The implicit theory of growth behind Boulder’s current expansion is that it can become a fast-growing commercial center and retain its residential quality of life at the same time. That idea is proving to be a fantasy, along with many of the other visionary positions of our local government.Now the City Council has voted overwhelmingly to insert co-op housing in virtually any zoning district in the city and is pushing density through such bizarre ideas as “density transfer.” The inadvisability and destructive quality of this pro-density and anti-neighborhood position has been ably described in dozens of letters to the Daily Camera, as well as in editorials by Leonard May, Steve Pomerance, Spense Havlick and others.The indisputable fact is that the unaffordable housing problem is being driven by the push for commercial expansion. As one letter write wrote prior to the 2015 election, “You can’t build your way to affordable housing” — as has been demonstrated in San Francisco and Aspen. Boulder has fallen behind the wisdom of Palo Alto and other cities, which now understands this fallacy well. “Affordable” housing is really only more building, and not affordable at all. Indeed, much of the so-called affordable housing built in the city over the last two years opts out of the affordable housing requirement. Millions are being made, to a great extent by non-Boulder residents, by selling off beautiful downtown and neighborhood space.
Boulder Planning Board produces the result they were expected to produce: they approved housing for young homeless adults at 1440 Pine St.
After 18 months of community debate — often unusually heated, even by Boulder’s standards — the city Planning Board on Tuesday night approved a proposal to build housing for homeless young adults in a new downtown facility.
The board voted 6-1, with member Crystal Gray representing the lone voice of dissent.
Read the Full Story at the Daily Camera: http://www.dailycamera.com/news/boulder/ci_31025612/boulder-board-approves-housing-homeless-at-1440-pine
The Boulder Valley Comprehensive Plan (BVCP) is an agreement that guides land use in the Boulder County area that surrounds the city of Boulder (about 12,000 residents and 44,000 acres of land) and within the city (about 104,000 residents and 16,000 acres). Recent comments from several Boulder City Council members indicate some frustration with implementation of the BVCP using a process called “four-body review.” Under these time-honored and effective procedures, some BVCP changes of policy and land-use designation must be approved by majority votes of the four bodies with expertise in land-use decisions: City Council, Planning Board, county commissioners, and county Planning Commission.As former members and chairs of the county Planning Commission (both of us) and the city Planning Board (one of us), we believe we have a thorough understanding of BVCP processes. The four-body approval process ensures both responsiveness to the electoral process (all those formally involved in the approval process are either elected or appointed by elected officials) and long-term stability necessary for BVCP implementation, providing residents and local government a clear indication of how their neighborhoods and lands are to be managed in the coming years. Because of the BVCP’s important role in coordinating city and county actions and decisions, representing the interests of both city and county residents, and its generally acknowledged success over the past four decades, changes to the process by which the BVCP is adopted should be considered only with great care.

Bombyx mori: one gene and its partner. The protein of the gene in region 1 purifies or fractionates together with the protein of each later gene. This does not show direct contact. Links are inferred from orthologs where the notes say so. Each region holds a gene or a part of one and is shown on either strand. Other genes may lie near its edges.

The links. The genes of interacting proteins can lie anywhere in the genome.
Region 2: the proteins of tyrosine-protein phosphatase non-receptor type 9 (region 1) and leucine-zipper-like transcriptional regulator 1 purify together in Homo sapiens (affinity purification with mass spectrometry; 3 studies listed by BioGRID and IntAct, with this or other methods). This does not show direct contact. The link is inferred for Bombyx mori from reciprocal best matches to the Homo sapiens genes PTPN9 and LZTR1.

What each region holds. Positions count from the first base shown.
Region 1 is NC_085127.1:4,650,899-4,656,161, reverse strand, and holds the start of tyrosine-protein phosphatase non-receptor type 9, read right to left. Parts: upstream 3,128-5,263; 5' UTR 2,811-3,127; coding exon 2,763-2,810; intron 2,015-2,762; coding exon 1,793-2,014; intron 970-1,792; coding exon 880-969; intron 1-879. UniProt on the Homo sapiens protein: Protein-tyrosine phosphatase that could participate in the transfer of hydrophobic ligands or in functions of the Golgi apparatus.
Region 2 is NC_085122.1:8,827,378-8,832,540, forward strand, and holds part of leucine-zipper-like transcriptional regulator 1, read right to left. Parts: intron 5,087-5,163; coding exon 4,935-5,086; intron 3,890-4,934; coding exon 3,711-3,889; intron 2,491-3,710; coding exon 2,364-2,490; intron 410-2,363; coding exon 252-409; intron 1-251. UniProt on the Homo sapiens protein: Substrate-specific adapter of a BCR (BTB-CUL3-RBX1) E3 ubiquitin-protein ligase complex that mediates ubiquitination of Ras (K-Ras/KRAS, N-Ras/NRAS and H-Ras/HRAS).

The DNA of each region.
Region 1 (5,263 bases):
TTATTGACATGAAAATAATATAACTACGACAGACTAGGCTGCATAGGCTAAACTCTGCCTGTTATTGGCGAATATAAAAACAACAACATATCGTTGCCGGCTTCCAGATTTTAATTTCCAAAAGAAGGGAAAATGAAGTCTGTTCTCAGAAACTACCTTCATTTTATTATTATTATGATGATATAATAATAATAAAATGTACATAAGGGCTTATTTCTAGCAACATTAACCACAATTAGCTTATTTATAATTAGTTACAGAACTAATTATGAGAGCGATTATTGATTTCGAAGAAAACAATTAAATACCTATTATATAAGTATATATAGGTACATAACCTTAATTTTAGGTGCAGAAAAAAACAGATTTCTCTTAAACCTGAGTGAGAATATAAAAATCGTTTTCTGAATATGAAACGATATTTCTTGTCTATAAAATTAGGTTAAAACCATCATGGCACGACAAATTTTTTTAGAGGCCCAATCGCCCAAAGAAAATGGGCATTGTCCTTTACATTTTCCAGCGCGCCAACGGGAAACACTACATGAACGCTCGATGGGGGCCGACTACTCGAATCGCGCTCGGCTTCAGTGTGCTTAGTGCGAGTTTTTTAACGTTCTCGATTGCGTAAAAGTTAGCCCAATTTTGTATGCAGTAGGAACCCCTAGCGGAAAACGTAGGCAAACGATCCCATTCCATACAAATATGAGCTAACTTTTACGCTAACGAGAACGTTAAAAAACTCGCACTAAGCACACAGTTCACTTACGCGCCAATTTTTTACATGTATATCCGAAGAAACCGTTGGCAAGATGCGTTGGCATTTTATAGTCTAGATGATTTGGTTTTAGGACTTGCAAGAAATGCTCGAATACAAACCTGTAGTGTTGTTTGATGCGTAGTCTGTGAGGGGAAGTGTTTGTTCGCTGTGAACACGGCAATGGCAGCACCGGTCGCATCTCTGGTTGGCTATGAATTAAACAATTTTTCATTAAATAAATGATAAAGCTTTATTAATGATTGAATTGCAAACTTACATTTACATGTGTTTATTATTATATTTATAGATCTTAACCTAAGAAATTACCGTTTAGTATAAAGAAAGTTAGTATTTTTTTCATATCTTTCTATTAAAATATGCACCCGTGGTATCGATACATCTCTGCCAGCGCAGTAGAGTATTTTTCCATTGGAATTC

Respected environmentalist Tim Hogan’s letter to the newspaper, outlining the issues. For many longtime residents of Boulder, the current proposal from the university requesting annexation, engineered flood mitigation, and additions to their housing and academic building portfolio stirs up a host of reservations. The more one delves into the details, the greater those reservations become.
Source: CU-South | PBC
When I heard about the Attention Homes project at 1440 Pine, now under review by the Planning Board, something about the large size and high number of at-risk young adults that would be housed there didn’t ring true to me. Then I learned that this was the result of a “density transfer.” I couldn’t remember ever hearing that term in my 10 years on the City Council, so I inquired as to what was being proposed. What I learned was, frankly, pretty bizarre.